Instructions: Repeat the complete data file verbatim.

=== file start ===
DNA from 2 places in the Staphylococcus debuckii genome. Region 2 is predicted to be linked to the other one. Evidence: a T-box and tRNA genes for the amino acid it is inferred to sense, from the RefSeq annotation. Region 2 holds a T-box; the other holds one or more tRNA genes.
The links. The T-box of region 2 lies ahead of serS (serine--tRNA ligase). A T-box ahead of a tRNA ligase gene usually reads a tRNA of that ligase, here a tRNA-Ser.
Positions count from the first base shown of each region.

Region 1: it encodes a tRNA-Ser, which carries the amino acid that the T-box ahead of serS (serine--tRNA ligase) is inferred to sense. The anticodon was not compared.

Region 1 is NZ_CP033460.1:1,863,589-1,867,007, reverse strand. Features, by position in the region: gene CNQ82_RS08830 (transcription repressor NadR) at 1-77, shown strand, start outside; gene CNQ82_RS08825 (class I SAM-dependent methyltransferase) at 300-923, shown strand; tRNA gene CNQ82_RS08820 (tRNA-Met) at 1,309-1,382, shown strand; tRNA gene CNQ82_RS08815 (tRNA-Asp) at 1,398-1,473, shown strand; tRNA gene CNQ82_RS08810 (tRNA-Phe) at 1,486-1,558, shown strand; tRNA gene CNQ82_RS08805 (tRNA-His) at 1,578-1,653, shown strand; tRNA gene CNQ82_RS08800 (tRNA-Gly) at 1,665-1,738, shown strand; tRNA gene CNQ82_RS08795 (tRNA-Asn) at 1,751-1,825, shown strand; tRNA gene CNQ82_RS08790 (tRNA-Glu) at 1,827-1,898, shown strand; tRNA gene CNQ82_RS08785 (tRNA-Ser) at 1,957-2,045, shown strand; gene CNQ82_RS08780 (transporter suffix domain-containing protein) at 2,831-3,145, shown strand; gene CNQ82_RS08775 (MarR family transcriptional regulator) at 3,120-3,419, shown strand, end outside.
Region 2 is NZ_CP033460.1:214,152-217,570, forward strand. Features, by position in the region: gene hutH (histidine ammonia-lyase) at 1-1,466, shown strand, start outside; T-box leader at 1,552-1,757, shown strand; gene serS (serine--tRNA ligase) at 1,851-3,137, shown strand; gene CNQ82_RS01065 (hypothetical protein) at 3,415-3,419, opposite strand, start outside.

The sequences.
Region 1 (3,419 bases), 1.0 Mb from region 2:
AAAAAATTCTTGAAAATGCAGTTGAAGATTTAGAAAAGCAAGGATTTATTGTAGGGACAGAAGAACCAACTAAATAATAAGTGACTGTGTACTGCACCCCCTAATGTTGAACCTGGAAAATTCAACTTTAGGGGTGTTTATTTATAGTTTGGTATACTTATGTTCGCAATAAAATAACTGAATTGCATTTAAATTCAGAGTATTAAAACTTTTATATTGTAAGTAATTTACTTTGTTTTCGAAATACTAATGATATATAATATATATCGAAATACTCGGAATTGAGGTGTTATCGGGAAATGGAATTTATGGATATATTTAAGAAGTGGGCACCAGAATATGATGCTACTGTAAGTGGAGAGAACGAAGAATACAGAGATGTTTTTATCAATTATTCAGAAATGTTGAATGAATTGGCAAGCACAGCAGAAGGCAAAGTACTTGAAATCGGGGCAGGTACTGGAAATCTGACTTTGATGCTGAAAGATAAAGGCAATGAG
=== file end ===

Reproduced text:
DNA from 2 places in the Staphylococcus debuckii genome. Region 2 is predicted to be linked to the other one. Evidence: a T-box and tRNA genes for the amino acid it is inferred to sense, from the RefSeq annotation. Region 2 holds a T-box; the other holds one or more tRNA genes.
The links. The T-box of region 2 lies ahead of serS (serine--tRNA ligase). A T-box ahead of a tRNA ligase gene usually reads a tRNA of that ligase, here a tRNA-Ser.
Positions count from the first base shown of each region.

Region 1: it encodes a tRNA-Ser, which carries the amino acid that the T-box ahead of serS (serine--tRNA ligase) is inferred to sense. The anticodon was not compared.

Region 1 is NZ_CP033460.1:1,863,589-1,867,007, reverse strand. Features, by position in the region: gene CNQ82_RS08830 (transcription repressor NadR) at 1-77, shown strand, start outside; gene CNQ82_RS08825 (class I SAM-dependent methyltransferase) at 300-923, shown strand; tRNA gene CNQ82_RS08820 (tRNA-Met) at 1,309-1,382, shown strand; tRNA gene CNQ82_RS08815 (tRNA-Asp) at 1,398-1,473, shown strand; tRNA gene CNQ82_RS08810 (tRNA-Phe) at 1,486-1,558, shown strand; tRNA gene CNQ82_RS08805 (tRNA-His) at 1,578-1,653, shown strand; tRNA gene CNQ82_RS08800 (tRNA-Gly) at 1,665-1,738, shown strand; tRNA gene CNQ82_RS08795 (tRNA-Asn) at 1,751-1,825, shown strand; tRNA gene CNQ82_RS08790 (tRNA-Glu) at 1,827-1,898, shown strand; tRNA gene CNQ82_RS08785 (tRNA-Ser) at 1,957-2,045, shown strand; gene CNQ82_RS08780 (transporter suffix domain-containing protein) at 2,831-3,145, shown strand; gene CNQ82_RS08775 (MarR family transcriptional regulator) at 3,120-3,419, shown strand, end outside.
Region 2 is NZ_CP033460.1:214,152-217,570, forward strand. Features, by position in the region: gene hutH (histidine ammonia-lyase) at 1-1,466, shown strand, start outside; T-box leader at 1,552-1,757, shown strand; gene serS (serine--tRNA ligase) at 1,851-3,137, shown strand; gene CNQ82_RS01065 (hypothetical protein) at 3,415-3,419, opposite strand, start outside.

The sequences.
Region 1 (3,419 bases), 1.0 Mb from region 2:
AAAAAATTCTTGAAAATGCAGTTGAAGATTTAGAAAAGCAAGGATTTATTGTAGGGACAGAAGAACCAACTAAATAATAAGTGACTGTGTACTGCACCCCCTAATGTTGAACCTGGAAAATTCAACTTTAGGGGTGTTTATTTATAGTTTGGTATACTTATGTTCGCAATAAAATAACTGAATTGCATTTAAATTCAGAGTATTAAAACTTTTATATTGTAAGTAATTTACTTTGTTTTCGAAATACTAATGATATATAATATATATCGAAATACTCGGAATTGAGGTGTTATCGGGAAATGGAATTTATGGATATATTTAAGAAGTGGGCACCAGAATATGATGCTACTGTAAGTGGAGAGAACGAAGAATACAGAGATGTTTTTATCAATTATTCAGAAATGTTGAATGAATTGGCAAGCACAGCAGAAGGCAAAGTACTTGAAATCGGGGCAGGTACTGGAAATCTGACTTTGATGCTGAAAGATAAAGGCAATGAG